Thank you for your comment, Brendan, where you concluded:
“Granted, the liturgy of 1962 has been greatly freed by the 2007 motu proprio but you could have regularized yourself after the Episcopal Consecrations of Archbishop Lefebvre. What you say now of Summorum Pontificum, the FSSP said basically of Ecclesia Dei.
Human beings do not work on the level of the Law alone. If they did it there would never have been the Great Schism with the East; nor the revolt of the Protestants; and nor the crisis leading up to and following the 1988 Consecrations. There are always many factors involved in breakdown: scandals, miscommunications, human motives, injustice and mistrust. Each of those words is laden with wounds that are too painful to open; and revisiting them does not help in forging the way forward. Suffice it to say that as Cardinal, Pope Benedict said that we were treated as “lepers” in the Church, which is a fair statement about the ecclesial climate. However, there were brave souls who did reconcile in 1988, other didn’t for various reasons. What changed?
Since 1988 for one thing there is a new Pope who gives very clear messages and who desires to do everything possible for traditional Catholics. The last Pope probably wanted these improvements too; but, in the climate, the lepers either never heard or didn’t believe their ears. I think that it is better to leave the past with the affirmation that here and now, in 2009, there have been sufficient gestures from the Holy See to re-establish a new relationship of charity and trust.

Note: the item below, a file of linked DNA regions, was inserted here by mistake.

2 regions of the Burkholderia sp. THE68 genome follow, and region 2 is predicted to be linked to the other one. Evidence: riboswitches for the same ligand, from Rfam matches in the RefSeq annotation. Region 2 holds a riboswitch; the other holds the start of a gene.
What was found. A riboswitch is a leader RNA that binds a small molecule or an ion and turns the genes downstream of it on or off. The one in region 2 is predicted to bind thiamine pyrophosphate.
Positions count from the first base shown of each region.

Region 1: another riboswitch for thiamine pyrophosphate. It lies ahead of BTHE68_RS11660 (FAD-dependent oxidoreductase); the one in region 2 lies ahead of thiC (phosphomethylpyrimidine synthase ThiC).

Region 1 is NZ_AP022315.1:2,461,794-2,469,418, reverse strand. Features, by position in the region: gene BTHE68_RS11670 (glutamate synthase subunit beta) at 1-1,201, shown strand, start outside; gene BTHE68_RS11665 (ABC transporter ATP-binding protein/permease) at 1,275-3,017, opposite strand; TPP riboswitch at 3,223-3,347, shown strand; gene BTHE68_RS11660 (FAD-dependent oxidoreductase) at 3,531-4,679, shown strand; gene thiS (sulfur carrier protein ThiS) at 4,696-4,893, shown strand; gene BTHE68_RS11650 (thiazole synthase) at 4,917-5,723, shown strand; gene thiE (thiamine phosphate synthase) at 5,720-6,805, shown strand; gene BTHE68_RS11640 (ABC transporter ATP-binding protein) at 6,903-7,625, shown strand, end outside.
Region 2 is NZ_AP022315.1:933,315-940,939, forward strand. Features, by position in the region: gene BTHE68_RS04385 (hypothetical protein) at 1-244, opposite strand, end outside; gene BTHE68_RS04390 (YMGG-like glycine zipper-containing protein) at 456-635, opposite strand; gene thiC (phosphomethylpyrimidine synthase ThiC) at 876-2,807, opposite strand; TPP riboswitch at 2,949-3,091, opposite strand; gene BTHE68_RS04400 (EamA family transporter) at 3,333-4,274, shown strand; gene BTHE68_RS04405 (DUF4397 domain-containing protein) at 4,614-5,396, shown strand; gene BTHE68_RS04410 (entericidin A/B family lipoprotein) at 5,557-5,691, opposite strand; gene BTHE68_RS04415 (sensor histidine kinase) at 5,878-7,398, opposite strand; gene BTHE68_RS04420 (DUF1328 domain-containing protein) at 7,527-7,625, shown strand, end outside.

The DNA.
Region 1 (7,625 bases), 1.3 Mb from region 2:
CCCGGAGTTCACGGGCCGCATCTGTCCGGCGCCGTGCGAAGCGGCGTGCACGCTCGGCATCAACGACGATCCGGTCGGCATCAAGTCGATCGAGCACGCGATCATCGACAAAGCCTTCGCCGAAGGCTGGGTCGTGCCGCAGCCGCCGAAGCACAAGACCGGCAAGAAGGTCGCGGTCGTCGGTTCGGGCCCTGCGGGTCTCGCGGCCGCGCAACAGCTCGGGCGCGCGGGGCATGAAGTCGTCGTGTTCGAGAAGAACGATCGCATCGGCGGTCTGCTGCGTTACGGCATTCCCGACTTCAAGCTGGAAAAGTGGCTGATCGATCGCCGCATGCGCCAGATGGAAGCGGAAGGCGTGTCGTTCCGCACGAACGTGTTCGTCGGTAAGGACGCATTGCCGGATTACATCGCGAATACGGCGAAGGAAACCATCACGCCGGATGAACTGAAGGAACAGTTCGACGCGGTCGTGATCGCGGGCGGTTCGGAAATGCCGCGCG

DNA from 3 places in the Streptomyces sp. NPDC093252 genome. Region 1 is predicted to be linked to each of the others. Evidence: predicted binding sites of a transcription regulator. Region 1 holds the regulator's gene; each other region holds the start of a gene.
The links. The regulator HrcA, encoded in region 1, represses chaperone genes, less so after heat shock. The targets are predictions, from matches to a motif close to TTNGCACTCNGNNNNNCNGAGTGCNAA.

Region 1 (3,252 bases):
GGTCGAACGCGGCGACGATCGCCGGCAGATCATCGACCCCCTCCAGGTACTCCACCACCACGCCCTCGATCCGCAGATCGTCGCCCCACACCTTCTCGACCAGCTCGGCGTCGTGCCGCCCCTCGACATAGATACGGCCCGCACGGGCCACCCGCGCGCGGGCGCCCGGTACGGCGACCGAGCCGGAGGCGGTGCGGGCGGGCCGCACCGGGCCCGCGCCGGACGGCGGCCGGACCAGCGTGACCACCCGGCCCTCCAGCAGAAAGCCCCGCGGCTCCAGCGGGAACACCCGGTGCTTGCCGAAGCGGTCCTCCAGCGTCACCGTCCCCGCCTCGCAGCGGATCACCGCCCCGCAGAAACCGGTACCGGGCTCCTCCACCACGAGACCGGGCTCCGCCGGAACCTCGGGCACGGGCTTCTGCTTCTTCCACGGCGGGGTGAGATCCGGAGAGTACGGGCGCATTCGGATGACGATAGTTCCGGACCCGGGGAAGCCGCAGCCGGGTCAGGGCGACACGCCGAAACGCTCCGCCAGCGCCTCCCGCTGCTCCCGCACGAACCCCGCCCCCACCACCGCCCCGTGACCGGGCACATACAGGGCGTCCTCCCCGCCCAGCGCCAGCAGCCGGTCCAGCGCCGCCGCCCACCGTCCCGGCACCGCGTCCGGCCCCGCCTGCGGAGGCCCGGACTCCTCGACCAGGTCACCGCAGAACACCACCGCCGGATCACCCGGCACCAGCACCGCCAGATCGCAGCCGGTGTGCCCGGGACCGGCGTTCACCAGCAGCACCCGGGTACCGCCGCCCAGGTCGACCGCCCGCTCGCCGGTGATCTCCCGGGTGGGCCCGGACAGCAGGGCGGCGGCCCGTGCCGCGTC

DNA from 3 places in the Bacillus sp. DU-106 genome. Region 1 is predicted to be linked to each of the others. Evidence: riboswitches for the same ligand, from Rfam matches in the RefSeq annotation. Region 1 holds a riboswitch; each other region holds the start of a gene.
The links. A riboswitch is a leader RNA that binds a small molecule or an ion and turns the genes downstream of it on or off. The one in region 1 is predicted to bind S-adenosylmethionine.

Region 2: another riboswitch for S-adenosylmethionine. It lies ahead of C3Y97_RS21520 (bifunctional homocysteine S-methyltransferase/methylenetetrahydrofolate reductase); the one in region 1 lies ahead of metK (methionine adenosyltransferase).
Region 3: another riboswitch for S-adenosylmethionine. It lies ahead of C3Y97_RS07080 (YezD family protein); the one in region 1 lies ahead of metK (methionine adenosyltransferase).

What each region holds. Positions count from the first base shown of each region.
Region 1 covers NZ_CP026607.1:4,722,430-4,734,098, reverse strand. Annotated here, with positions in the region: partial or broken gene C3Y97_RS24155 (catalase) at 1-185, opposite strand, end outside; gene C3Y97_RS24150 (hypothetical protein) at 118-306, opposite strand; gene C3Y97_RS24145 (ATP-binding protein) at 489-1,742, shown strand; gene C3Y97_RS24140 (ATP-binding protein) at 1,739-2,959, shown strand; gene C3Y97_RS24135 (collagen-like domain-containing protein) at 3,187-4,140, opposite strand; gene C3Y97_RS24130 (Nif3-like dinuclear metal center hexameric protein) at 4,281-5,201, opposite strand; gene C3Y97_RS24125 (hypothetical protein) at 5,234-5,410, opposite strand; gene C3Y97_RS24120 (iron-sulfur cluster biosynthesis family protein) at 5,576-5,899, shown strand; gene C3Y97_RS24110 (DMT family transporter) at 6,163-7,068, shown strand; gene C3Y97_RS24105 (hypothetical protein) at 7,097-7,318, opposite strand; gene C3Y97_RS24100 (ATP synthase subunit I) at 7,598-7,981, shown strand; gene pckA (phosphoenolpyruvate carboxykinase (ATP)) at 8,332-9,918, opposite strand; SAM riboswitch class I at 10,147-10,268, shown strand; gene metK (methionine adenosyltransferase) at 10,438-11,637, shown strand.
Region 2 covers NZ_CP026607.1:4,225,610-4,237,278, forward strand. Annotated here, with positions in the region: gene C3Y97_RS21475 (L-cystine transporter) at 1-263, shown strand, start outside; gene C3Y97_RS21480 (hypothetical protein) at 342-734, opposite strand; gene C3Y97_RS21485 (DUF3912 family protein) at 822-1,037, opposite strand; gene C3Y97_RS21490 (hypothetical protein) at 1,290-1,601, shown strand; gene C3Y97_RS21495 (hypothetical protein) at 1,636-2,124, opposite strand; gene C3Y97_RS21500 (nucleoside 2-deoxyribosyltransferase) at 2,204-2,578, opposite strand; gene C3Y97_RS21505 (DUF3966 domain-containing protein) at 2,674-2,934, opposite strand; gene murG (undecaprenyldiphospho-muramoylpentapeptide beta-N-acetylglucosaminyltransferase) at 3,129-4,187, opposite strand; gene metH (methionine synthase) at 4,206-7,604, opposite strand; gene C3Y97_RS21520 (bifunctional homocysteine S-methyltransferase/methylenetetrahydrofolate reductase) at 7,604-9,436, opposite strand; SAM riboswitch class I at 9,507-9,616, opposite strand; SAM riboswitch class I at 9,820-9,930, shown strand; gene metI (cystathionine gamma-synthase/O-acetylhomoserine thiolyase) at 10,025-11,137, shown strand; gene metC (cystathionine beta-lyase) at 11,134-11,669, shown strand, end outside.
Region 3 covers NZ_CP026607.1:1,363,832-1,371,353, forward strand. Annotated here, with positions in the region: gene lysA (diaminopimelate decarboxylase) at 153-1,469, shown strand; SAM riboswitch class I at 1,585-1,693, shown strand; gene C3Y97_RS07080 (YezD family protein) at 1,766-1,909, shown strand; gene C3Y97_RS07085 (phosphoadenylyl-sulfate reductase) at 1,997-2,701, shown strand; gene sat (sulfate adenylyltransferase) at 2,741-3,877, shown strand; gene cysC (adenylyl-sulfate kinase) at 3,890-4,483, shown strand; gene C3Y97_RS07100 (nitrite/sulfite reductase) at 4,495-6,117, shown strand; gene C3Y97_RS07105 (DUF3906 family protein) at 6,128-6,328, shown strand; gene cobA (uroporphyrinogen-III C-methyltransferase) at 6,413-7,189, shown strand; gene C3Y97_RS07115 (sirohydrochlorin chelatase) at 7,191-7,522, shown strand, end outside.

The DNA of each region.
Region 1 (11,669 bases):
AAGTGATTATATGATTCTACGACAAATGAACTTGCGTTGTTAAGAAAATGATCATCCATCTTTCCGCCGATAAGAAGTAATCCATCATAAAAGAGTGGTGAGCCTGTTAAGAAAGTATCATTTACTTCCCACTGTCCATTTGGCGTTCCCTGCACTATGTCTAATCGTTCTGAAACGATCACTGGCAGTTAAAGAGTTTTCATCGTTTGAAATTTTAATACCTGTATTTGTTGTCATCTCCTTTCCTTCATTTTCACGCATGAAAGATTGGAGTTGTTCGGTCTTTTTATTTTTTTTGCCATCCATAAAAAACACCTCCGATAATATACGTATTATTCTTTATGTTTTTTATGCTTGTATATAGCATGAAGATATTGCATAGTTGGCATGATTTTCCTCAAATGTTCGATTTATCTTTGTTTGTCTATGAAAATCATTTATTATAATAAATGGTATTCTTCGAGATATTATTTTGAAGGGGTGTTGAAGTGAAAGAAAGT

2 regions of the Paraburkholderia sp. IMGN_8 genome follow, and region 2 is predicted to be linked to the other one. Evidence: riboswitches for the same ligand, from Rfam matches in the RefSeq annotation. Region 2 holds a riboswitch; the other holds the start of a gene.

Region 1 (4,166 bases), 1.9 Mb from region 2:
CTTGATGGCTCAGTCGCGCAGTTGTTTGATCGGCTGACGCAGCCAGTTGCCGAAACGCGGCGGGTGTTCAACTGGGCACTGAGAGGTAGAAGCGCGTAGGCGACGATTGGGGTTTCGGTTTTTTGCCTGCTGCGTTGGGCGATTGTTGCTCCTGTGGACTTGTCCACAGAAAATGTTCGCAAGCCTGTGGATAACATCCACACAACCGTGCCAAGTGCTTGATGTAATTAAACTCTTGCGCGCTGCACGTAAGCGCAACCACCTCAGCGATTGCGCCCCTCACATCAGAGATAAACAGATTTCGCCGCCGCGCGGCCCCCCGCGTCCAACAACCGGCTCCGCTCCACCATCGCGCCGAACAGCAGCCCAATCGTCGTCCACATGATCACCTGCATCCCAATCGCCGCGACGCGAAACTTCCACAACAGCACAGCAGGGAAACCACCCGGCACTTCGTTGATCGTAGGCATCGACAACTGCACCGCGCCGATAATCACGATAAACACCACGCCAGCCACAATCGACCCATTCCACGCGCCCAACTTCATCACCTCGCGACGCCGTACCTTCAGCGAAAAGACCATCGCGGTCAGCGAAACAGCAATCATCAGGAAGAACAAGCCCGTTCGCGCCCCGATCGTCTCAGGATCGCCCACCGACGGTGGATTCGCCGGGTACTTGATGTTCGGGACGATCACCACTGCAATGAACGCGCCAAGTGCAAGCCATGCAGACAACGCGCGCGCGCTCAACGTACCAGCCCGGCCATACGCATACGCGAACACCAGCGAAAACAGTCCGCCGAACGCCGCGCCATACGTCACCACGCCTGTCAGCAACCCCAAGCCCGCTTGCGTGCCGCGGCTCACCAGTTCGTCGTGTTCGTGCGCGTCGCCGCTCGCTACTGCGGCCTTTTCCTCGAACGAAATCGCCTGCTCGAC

The words of the Letter of Pope Benedict to the Bishops explaining the Motu Proprio made this pertinent avowal: “Looking back over the past, to the divisions which in the course of the centuries have rent the Body of Christ, one continually has the impression that, at critical moments when divisions were coming about, not enough was done by the Church’s leaders to maintain or regain reconciliation and unity. ... This glance at the past imposes an obligation on us today: to make every effort to enable for all those who truly desire unity, to remain in that unity or to attain it anew.” By this, he announces the need for further efforts on the part of the Church hierarchy which I read as an appeal for a reciprocal effort on our part. A new attempt on the part of the hierarchy demands that we too forgive the past and rebuild in a better climate.
In the Motu Proprio the Pope began building bridges by giving far more than was ever expected. Yes he allowed each and every priest in the Latin rite to offer the old Mass; but he went further, giving the whole of the old ritual; and, even more, he officially recognised that the Old Mass was never abrogated; (-that alone was a profound gesture; a balm to the wounds of many old Fathers). Understanding the situation, Benedict XVI, is addressing the different levels that have contributed to this division: The interpretation of Vatican II according to tradition, justice for the old Rite and reform of the Church in many areas. By this wide ranging activity he has laid a foundation upon which a lasting reconciliation can be built. Priests of good will must recognise this and co-operate; it is an obligation. Whatever about the time between 1988 and 2007, where, for some, there was an impossible climate; since the Motu Proprio, I am not aware of anything that could now excuse a priest from refusing to live within the structures of the Church.
Brendan has left a new comment on your post "A brief reply to Brendan":
Fr. Michael Mary, thank you for your reply. Please understand that my question was not meant as a challenge or deceptive. I understand your position more clearly now.